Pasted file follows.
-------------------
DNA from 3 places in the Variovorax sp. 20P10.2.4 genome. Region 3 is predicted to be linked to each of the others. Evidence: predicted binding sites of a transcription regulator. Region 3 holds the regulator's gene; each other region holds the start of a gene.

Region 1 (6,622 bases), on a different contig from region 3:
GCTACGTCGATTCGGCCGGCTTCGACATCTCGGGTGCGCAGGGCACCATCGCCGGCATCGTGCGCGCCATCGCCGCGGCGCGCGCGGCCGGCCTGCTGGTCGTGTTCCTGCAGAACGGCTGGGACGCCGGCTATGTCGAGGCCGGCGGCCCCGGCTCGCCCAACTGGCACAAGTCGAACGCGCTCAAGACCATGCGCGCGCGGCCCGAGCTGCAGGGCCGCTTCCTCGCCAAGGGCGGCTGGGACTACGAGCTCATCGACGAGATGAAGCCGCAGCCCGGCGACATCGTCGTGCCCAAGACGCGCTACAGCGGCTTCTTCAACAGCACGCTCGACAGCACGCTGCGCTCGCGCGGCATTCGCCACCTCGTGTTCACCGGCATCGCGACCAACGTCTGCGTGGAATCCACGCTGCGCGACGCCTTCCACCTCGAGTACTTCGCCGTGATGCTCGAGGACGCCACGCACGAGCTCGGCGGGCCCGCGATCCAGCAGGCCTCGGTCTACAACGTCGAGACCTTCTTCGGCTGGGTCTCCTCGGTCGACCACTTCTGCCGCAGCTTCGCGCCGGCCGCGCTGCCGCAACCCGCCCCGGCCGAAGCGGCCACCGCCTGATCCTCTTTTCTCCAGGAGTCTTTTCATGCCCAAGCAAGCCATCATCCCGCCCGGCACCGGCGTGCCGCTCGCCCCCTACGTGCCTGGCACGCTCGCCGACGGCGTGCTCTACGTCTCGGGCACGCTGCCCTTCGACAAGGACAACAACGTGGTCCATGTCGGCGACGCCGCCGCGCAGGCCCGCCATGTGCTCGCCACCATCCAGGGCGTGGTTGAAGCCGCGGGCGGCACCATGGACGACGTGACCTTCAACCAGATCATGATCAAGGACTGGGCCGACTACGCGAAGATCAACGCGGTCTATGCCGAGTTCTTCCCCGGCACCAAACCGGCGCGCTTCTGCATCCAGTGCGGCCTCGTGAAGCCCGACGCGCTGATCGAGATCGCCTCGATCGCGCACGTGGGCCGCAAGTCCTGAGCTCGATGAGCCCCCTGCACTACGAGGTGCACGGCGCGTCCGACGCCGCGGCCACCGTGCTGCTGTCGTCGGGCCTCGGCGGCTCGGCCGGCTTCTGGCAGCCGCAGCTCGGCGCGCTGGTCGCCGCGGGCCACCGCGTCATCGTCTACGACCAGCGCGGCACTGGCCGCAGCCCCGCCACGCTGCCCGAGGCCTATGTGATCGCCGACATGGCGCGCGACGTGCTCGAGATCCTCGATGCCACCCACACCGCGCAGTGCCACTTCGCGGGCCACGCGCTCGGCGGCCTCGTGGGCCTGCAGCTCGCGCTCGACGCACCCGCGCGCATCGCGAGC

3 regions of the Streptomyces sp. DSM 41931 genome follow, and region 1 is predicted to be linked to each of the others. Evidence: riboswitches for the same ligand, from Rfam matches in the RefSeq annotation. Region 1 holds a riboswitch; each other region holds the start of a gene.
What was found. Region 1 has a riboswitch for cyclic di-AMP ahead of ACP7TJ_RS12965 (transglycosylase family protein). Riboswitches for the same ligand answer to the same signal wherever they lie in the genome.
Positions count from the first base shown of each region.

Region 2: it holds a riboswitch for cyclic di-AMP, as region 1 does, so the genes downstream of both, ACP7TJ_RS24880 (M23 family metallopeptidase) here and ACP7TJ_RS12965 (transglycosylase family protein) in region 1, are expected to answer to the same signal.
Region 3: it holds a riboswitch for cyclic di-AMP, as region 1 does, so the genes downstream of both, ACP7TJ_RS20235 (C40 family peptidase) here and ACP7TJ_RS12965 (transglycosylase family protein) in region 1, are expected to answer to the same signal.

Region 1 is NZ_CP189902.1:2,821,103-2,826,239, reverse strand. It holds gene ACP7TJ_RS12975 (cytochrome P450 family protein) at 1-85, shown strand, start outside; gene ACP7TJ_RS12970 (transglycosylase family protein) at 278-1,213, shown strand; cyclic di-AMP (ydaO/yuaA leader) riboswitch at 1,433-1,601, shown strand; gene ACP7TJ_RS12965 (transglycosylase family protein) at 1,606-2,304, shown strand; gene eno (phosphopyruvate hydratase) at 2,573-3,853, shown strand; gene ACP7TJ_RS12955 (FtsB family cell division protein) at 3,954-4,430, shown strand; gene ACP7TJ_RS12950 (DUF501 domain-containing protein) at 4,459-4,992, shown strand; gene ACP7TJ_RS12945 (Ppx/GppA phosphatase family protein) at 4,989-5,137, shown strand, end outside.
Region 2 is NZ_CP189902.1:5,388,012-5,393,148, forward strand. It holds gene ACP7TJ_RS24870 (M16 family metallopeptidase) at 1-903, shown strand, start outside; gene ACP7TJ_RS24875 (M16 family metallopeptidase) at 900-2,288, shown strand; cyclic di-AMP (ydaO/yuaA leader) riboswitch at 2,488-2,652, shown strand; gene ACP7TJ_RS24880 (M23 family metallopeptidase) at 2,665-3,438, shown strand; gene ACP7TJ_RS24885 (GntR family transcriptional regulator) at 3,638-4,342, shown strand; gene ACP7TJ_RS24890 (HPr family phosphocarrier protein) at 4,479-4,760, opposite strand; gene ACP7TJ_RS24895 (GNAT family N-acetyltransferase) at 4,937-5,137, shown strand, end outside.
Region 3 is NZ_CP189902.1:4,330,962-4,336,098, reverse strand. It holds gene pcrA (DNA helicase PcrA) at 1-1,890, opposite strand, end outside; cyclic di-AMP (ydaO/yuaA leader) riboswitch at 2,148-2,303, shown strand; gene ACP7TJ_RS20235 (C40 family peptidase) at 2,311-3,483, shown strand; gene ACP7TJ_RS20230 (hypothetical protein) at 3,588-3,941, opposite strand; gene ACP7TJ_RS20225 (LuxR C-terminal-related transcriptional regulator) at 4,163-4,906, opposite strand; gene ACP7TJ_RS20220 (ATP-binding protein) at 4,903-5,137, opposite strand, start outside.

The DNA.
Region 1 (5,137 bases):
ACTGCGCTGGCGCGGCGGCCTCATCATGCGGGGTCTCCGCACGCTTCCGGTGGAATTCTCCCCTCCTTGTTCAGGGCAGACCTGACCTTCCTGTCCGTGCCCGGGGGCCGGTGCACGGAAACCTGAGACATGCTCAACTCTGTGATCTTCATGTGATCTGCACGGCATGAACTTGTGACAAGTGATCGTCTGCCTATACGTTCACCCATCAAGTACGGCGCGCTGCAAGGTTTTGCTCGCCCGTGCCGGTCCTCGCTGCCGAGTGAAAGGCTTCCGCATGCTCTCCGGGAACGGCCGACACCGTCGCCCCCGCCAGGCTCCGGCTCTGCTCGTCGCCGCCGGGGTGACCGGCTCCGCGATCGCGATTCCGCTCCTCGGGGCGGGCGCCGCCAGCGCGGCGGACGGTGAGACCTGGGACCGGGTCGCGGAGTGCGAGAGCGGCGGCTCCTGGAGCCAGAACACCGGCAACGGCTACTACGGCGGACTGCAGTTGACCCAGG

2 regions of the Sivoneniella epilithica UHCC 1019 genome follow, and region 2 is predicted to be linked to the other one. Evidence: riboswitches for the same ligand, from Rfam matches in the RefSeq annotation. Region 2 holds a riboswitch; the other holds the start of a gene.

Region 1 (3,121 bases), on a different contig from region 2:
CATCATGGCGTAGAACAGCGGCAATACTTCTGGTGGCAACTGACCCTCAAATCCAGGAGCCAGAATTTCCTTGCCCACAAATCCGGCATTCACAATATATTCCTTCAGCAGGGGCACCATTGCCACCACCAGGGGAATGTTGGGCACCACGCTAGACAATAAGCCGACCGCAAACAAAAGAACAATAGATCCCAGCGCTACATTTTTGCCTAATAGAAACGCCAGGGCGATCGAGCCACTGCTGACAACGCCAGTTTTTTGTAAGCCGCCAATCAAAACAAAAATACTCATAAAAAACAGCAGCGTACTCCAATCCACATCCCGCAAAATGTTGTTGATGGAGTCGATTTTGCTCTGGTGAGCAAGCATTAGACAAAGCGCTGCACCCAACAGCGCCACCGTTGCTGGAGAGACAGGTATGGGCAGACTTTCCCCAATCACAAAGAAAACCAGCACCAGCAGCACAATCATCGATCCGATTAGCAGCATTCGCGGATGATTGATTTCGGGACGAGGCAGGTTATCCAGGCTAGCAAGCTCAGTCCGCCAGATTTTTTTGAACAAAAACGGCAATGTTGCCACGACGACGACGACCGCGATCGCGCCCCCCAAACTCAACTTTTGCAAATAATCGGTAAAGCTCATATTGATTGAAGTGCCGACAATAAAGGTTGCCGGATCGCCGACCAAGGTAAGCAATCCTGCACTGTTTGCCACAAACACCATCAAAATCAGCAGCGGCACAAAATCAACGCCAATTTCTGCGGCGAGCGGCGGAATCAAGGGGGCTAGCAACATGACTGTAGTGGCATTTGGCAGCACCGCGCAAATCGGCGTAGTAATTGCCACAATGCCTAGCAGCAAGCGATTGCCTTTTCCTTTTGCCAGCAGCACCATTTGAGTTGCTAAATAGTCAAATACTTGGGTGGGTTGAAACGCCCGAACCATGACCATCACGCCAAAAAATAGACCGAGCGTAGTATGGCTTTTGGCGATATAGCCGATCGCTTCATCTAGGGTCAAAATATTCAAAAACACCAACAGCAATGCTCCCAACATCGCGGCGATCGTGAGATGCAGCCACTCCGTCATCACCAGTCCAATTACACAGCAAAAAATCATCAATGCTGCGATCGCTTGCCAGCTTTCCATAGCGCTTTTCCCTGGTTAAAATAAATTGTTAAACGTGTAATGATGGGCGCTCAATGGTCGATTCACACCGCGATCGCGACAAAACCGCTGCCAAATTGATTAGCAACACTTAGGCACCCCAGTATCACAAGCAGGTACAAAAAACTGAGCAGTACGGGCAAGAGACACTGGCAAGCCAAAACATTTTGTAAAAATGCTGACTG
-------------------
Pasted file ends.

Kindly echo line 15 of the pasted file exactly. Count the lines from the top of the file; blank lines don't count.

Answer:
2 regions of the Sivoneniella epilithica UHCC 1019 genome follow, and region 2 is predicted to be linked to the other one. Evidence: riboswitches for the same ligand, from Rfam matches in the RefSeq annotation. Region 2 holds a riboswitch; the other holds the start of a gene.